Spotify specifies that when listeners click "sign up," they agree to its terms and conditions - found on a separate page of the Spotify website. Buried in the fine print of those "terms and conditions of use" is a forced arbitration clause. As the ad says, that means if you have a dispute with Spotify, you have to take your case to a decision-maker at a firm they choose - not a judge or jury. In addition, if Spotify violates the rights of thousands, even millions of its listeners, they can't band together to seek justice.

Interested in learning more, see the full text of Nan's piece at the Huffington Post.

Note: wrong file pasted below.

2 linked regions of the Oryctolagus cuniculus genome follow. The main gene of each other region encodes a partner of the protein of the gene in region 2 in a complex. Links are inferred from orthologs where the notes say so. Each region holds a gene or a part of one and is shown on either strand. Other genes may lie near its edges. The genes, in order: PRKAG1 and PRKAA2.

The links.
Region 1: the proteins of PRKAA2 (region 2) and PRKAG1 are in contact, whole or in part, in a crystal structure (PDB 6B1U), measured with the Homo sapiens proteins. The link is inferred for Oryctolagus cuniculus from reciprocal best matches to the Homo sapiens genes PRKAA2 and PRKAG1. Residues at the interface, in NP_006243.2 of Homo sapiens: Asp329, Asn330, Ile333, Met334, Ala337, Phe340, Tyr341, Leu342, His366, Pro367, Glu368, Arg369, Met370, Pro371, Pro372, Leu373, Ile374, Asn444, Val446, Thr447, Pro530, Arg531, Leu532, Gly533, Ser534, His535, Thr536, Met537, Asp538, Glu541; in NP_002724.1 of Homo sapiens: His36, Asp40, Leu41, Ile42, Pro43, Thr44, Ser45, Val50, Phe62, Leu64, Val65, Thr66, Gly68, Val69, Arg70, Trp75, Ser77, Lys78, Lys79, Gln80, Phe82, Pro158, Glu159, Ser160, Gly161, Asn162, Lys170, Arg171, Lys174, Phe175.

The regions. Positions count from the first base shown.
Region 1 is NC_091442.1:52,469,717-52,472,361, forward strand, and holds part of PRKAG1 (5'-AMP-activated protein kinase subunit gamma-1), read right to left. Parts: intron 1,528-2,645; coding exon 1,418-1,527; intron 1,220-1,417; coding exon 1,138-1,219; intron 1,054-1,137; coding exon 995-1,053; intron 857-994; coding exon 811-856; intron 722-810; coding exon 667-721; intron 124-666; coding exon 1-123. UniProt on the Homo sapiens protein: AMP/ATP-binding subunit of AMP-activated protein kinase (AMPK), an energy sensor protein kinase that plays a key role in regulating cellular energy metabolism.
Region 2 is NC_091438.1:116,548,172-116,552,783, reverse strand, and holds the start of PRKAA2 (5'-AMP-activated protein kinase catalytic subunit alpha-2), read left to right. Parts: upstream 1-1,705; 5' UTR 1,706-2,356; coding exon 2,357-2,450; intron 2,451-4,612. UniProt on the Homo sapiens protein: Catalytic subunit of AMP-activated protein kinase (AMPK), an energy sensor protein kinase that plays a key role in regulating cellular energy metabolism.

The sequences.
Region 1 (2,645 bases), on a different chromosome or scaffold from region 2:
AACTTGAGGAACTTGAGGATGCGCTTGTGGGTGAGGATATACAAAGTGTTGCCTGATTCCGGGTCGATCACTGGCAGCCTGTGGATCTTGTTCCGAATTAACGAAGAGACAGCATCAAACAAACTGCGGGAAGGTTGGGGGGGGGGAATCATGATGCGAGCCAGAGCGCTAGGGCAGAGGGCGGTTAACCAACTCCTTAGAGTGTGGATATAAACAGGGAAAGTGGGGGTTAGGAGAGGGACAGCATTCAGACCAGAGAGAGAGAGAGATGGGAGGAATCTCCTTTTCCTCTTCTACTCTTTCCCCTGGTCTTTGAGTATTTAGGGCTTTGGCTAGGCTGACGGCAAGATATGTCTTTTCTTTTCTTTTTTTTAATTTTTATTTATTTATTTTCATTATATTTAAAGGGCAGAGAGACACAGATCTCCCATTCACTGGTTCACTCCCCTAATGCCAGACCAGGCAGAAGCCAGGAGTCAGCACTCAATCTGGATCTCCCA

Tuesday, February 24, 2015

GUEST BLOG: The Supreme Court should protect Muslim worker from job discrimination for wearing a headscarf

The Supreme Court will hear oral arguments tomorrow in Equal Employment Opportunity Commission v. Abercrombie & Fitch Stores, Inc., a case testing the rights of job applicants who need a religious accommodation from their would-be employer.

The plaintiff is a 17-year-old Muslim woman, Samantha Elauf, whose job offer to work at an Abercrombie & Fitch store in a mall in Tulsa, Oklahoma was revoked when managers discovered that she intended to wear a religious headscarf while at work.  Doing so, they said, would violate the corporate “look policy” for employees.